“When you’re barely lifting off the throttle on these intermediate tracks, it doesn’t allow the guy behind you to catch up. So by taking some of the downforce off and softening the tire a little bit, that makes us pit and take four tires and that is how we see some of the best racing every single time.”

NASCAR eliminated the ride height restrictions during the off-season and increased the spoiler size on the Gen-6 car, resulting in additional downforce. The sanctioning body again increased downforce for part of the Monday test and Matt Kenseth opined that the results were not satisfactory from his perspective on the track.

“It was really singled out,” Kenseth said. “You couldn’t pass. You could draft a little bit more on the straightaway but you’re almost wide open in the corners and it was really bad.”

At the end of the test, NASCAR took off the downforce and gave back the horsepower and Kenseth says the package received unanimous praise from the participating drivers.

“It was awesome,” Kenseth said. “It was like going back in time 15 years or something. You could actually pass in the corner instead of worrying about drafting in the straightaway. You could get one guy on the bottom and one guy on the top and the air wasn’t so turbulent that you couldn’t get on the outside of people.

“So the track got really wide and it was like the track aged 10 years and it was awesome.”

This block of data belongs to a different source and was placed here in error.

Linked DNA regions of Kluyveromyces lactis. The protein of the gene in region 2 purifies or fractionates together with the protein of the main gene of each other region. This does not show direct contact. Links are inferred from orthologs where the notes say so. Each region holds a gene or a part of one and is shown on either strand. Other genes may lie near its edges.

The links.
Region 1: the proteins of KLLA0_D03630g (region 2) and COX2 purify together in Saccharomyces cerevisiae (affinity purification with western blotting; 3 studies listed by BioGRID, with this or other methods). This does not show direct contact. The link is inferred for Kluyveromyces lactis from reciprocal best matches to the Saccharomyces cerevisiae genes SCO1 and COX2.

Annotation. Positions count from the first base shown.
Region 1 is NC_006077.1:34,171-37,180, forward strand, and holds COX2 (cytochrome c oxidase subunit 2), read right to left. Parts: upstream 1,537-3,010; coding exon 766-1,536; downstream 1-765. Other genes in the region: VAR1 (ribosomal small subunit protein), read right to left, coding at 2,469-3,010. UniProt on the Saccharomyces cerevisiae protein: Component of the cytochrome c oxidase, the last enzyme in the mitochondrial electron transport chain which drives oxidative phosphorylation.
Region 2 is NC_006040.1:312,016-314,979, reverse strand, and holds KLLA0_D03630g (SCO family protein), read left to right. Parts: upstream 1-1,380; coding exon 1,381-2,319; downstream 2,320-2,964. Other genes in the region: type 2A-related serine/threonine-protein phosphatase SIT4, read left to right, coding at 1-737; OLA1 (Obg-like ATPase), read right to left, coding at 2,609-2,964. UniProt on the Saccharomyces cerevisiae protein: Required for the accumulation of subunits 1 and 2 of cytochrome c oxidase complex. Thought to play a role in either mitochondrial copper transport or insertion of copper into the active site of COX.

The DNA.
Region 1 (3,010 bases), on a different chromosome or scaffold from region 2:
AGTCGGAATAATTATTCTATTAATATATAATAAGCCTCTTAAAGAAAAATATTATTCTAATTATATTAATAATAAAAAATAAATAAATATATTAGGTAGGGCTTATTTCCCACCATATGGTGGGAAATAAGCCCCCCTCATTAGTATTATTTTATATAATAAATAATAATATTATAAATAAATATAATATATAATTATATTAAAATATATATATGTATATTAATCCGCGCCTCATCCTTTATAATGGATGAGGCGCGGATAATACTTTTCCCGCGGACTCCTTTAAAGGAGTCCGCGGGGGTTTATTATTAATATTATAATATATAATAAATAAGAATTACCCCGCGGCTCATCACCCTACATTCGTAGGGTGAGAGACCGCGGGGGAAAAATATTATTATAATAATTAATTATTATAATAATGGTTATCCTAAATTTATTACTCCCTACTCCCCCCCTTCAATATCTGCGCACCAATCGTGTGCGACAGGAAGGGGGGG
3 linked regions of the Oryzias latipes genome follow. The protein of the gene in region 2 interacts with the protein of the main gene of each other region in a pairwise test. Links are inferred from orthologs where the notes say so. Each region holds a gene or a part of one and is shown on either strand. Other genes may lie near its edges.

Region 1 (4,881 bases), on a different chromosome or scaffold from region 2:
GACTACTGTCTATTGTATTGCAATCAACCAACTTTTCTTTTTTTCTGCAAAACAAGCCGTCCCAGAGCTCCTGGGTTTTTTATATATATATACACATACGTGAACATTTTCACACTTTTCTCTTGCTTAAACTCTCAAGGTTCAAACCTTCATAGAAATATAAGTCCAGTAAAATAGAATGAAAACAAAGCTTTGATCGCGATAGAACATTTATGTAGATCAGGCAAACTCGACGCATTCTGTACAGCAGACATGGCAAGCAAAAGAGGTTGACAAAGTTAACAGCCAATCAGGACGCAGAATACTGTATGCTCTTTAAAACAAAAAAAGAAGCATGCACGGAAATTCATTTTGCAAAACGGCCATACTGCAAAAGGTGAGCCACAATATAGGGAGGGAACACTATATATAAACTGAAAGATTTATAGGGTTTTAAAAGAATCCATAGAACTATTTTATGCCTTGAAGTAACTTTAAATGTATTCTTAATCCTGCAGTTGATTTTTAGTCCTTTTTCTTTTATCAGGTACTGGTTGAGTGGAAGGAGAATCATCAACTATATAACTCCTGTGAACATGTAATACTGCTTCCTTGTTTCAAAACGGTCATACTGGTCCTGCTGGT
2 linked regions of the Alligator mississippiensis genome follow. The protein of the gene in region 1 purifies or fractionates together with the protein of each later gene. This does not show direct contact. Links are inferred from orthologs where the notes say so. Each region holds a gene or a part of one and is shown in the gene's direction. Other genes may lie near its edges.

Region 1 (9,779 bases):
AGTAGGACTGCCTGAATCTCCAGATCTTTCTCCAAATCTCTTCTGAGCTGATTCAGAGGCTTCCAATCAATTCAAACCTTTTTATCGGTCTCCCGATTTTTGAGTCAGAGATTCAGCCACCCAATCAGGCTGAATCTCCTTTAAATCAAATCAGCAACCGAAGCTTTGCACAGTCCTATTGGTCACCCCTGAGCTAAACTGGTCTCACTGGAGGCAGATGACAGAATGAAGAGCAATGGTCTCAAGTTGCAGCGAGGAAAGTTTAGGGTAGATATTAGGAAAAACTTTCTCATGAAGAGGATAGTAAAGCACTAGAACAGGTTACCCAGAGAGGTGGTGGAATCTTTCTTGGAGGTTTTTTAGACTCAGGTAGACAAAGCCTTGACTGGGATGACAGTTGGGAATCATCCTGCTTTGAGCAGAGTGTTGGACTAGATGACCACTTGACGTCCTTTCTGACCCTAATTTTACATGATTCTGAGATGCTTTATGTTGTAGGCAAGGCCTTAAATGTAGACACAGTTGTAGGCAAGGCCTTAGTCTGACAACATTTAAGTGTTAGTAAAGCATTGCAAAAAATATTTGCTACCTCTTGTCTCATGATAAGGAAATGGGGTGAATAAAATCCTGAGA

His teammate, Denny Hamlin agreed, tweeting that the “2015 aero test was a bit disappointing … Right up until the end. We may have found something that actually moves the needle for passing.”

Jeff Burton has raced in the NASCAR Sprint Cup Series since 1993 and has competed under a variety of different competition packages. On Friday afternoon, he said that the only way less downforce will increase competition is if Goodyear develops a longer lasting softer tire to compensate for the lack of mechanical grip.

“Every time we’ve taken downforce away and not put on a better tire on the car, it’s always been worse,” Burton told Popular Speed. “The one thing we’ve never done is take downforce away and added extra grip with the tires and that’s what the drivers have been clamoring for.

“If Goodyear can build a softer tire — one that will last and stay soft, then it is a viable option. My question is that I don’t know if they can. I feel like that’s something we need to look at if we can. If they don’t feel like they can, then that’s not going to work. If you’re going to take downforce away you have to find a way to get grip in them because history has told that story.”